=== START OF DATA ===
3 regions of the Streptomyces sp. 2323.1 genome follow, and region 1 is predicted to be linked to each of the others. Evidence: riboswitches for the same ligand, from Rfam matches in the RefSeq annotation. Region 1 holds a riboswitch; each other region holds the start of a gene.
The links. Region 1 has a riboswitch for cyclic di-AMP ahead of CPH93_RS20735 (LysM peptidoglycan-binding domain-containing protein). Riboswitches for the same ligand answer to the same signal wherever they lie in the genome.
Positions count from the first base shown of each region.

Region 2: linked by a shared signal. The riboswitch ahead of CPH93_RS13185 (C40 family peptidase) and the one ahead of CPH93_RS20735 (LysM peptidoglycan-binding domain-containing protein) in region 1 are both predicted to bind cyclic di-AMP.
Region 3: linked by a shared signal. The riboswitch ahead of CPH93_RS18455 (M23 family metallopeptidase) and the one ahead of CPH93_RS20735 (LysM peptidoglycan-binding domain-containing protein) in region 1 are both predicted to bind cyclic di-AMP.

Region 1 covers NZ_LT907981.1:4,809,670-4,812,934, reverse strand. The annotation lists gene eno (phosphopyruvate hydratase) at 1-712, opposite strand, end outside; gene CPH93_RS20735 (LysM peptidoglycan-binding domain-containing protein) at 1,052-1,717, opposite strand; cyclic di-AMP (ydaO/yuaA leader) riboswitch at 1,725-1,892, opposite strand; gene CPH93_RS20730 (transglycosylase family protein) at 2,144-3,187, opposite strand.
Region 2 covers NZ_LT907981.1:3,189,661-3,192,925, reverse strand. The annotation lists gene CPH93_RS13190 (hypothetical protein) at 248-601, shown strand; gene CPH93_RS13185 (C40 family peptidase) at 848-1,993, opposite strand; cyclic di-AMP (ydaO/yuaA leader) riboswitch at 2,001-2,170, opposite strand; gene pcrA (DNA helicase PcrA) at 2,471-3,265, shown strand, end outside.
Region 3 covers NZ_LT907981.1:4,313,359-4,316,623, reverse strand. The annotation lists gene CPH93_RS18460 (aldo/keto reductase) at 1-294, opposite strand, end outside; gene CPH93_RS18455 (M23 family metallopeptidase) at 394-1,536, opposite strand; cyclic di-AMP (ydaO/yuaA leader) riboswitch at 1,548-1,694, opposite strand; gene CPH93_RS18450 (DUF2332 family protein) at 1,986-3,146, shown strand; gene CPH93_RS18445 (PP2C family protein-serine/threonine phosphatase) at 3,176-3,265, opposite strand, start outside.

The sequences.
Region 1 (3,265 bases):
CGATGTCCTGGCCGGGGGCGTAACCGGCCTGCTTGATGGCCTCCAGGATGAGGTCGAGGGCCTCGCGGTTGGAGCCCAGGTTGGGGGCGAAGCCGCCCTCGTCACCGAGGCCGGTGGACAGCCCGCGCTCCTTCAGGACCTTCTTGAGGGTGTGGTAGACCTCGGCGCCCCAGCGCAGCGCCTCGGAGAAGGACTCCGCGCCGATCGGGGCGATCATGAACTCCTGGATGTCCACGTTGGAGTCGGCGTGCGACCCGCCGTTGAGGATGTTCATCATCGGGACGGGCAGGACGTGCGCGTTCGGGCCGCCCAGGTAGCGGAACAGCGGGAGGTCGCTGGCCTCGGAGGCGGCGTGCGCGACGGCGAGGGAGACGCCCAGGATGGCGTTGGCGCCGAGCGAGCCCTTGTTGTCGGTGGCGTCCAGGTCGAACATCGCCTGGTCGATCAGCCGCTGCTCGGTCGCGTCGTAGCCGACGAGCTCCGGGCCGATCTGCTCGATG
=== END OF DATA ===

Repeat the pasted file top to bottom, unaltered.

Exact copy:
3 regions of the Streptomyces sp. 2323.1 genome follow, and region 1 is predicted to be linked to each of the others. Evidence: riboswitches for the same ligand, from Rfam matches in the RefSeq annotation. Region 1 holds a riboswitch; each other region holds the start of a gene.
The links. Region 1 has a riboswitch for cyclic di-AMP ahead of CPH93_RS20735 (LysM peptidoglycan-binding domain-containing protein). Riboswitches for the same ligand answer to the same signal wherever they lie in the genome.
Positions count from the first base shown of each region.

Region 2: linked by a shared signal. The riboswitch ahead of CPH93_RS13185 (C40 family peptidase) and the one ahead of CPH93_RS20735 (LysM peptidoglycan-binding domain-containing protein) in region 1 are both predicted to bind cyclic di-AMP.
Region 3: linked by a shared signal. The riboswitch ahead of CPH93_RS18455 (M23 family metallopeptidase) and the one ahead of CPH93_RS20735 (LysM peptidoglycan-binding domain-containing protein) in region 1 are both predicted to bind cyclic di-AMP.

Region 1 covers NZ_LT907981.1:4,809,670-4,812,934, reverse strand. The annotation lists gene eno (phosphopyruvate hydratase) at 1-712, opposite strand, end outside; gene CPH93_RS20735 (LysM peptidoglycan-binding domain-containing protein) at 1,052-1,717, opposite strand; cyclic di-AMP (ydaO/yuaA leader) riboswitch at 1,725-1,892, opposite strand; gene CPH93_RS20730 (transglycosylase family protein) at 2,144-3,187, opposite strand.
Region 2 covers NZ_LT907981.1:3,189,661-3,192,925, reverse strand. The annotation lists gene CPH93_RS13190 (hypothetical protein) at 248-601, shown strand; gene CPH93_RS13185 (C40 family peptidase) at 848-1,993, opposite strand; cyclic di-AMP (ydaO/yuaA leader) riboswitch at 2,001-2,170, opposite strand; gene pcrA (DNA helicase PcrA) at 2,471-3,265, shown strand, end outside.
Region 3 covers NZ_LT907981.1:4,313,359-4,316,623, reverse strand. The annotation lists gene CPH93_RS18460 (aldo/keto reductase) at 1-294, opposite strand, end outside; gene CPH93_RS18455 (M23 family metallopeptidase) at 394-1,536, opposite strand; cyclic di-AMP (ydaO/yuaA leader) riboswitch at 1,548-1,694, opposite strand; gene CPH93_RS18450 (DUF2332 family protein) at 1,986-3,146, shown strand; gene CPH93_RS18445 (PP2C family protein-serine/threonine phosphatase) at 3,176-3,265, opposite strand, start outside.

The sequences.
Region 1 (3,265 bases):
CGATGTCCTGGCCGGGGGCGTAACCGGCCTGCTTGATGGCCTCCAGGATGAGGTCGAGGGCCTCGCGGTTGGAGCCCAGGTTGGGGGCGAAGCCGCCCTCGTCACCGAGGCCGGTGGACAGCCCGCGCTCCTTCAGGACCTTCTTGAGGGTGTGGTAGACCTCGGCGCCCCAGCGCAGCGCCTCGGAGAAGGACTCCGCGCCGATCGGGGCGATCATGAACTCCTGGATGTCCACGTTGGAGTCGGCGTGCGACCCGCCGTTGAGGATGTTCATCATCGGGACGGGCAGGACGTGCGCGTTCGGGCCGCCCAGGTAGCGGAACAGCGGGAGGTCGCTGGCCTCGGAGGCGGCGTGCGCGACGGCGAGGGAGACGCCCAGGATGGCGTTGGCGCCGAGCGAGCCCTTGTTGTCGGTGGCGTCCAGGTCGAACATCGCCTGGTCGATCAGCCGCTGCTCGGTCGCGTCGTAGCCGACGAGCTCCGGGCCGATCTGCTCGATG